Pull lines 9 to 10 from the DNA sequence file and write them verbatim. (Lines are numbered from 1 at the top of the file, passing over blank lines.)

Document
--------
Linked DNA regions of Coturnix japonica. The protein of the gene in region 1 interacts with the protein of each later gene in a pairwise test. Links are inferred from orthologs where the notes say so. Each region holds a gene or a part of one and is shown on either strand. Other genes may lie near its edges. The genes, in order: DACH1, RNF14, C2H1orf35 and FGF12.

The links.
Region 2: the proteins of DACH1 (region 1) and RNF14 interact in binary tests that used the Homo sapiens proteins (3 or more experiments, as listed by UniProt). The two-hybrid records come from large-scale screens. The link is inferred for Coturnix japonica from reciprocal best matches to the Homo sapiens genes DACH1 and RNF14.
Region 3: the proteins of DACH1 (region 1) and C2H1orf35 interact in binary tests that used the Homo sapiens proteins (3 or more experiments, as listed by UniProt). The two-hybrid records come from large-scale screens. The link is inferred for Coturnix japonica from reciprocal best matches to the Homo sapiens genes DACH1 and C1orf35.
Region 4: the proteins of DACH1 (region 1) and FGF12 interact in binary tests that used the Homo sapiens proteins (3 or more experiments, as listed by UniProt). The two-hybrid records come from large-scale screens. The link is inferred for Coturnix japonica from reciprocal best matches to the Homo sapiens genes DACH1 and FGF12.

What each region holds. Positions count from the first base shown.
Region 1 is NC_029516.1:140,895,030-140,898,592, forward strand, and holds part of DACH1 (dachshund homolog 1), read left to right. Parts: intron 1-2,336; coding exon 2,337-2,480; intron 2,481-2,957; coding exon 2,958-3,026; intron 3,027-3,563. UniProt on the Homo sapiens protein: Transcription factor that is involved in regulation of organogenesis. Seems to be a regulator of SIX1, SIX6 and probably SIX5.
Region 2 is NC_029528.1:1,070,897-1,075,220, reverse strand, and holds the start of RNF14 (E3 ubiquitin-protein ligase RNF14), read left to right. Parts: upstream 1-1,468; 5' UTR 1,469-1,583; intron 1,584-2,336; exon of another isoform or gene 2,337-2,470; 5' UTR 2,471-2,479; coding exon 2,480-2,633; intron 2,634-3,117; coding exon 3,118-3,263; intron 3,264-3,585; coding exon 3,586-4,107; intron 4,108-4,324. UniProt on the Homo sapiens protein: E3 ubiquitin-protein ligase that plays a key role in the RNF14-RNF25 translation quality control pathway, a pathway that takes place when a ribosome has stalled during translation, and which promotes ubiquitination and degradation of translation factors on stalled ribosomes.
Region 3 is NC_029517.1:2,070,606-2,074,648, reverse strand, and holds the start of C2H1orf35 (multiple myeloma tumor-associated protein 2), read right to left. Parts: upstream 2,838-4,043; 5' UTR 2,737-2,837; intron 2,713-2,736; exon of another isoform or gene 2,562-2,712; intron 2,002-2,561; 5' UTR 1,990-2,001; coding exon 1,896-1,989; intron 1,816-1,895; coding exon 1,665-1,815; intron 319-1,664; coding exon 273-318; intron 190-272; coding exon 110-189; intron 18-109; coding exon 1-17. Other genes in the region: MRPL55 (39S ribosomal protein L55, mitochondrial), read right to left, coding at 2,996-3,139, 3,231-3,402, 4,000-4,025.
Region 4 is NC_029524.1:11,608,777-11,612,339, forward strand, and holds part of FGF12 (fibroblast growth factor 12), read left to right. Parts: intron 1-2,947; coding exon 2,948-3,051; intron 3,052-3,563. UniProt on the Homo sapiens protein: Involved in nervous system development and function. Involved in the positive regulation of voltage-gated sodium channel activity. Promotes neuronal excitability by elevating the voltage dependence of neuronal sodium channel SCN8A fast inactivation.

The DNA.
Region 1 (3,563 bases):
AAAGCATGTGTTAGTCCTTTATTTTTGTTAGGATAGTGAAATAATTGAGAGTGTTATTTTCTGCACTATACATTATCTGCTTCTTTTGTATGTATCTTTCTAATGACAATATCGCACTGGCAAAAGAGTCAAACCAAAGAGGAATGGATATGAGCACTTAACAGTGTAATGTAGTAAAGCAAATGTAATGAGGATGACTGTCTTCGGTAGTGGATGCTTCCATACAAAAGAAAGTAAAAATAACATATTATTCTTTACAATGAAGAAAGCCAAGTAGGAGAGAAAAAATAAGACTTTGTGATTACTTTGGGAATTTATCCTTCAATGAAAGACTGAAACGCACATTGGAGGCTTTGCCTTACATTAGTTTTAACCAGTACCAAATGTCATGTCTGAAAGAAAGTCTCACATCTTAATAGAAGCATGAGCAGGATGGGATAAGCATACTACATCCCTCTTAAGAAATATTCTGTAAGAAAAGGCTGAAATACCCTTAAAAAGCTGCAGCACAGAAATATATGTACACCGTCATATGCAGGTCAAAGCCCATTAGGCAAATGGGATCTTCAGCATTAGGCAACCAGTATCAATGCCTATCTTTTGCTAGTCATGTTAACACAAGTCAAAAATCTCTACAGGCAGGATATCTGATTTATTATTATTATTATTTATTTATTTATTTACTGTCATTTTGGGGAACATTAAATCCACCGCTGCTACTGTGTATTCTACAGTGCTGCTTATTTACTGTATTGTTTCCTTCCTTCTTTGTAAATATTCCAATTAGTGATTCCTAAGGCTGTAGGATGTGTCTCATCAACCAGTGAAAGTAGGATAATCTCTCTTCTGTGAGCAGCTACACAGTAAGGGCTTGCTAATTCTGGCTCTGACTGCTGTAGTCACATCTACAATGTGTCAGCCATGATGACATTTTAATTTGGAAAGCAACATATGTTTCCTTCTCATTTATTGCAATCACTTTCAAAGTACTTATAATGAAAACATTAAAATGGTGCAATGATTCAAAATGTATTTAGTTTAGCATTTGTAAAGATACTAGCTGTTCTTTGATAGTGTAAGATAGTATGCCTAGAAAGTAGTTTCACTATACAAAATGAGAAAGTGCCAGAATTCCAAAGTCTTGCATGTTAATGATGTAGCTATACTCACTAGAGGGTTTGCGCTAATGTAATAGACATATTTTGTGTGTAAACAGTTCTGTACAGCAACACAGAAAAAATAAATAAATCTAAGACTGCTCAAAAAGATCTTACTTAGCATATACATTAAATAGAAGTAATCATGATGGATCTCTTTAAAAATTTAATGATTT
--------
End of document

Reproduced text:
Region 3 is NC_029517.1:2,070,606-2,074,648, reverse strand, and holds the start of C2H1orf35 (multiple myeloma tumor-associated protein 2), read right to left. Parts: upstream 2,838-4,043; 5' UTR 2,737-2,837; intron 2,713-2,736; exon of another isoform or gene 2,562-2,712; intron 2,002-2,561; 5' UTR 1,990-2,001; coding exon 1,896-1,989; intron 1,816-1,895; coding exon 1,665-1,815; intron 319-1,664; coding exon 273-318; intron 190-272; coding exon 110-189; intron 18-109; coding exon 1-17. Other genes in the region: MRPL55 (39S ribosomal protein L55, mitochondrial), read right to left, coding at 2,996-3,139, 3,231-3,402, 4,000-4,025.
Region 4 is NC_029524.1:11,608,777-11,612,339, forward strand, and holds part of FGF12 (fibroblast growth factor 12), read left to right. Parts: intron 1-2,947; coding exon 2,948-3,051; intron 3,052-3,563. UniProt on the Homo sapiens protein: Involved in nervous system development and function. Involved in the positive regulation of voltage-gated sodium channel activity. Promotes neuronal excitability by elevating the voltage dependence of neuronal sodium channel SCN8A fast inactivation.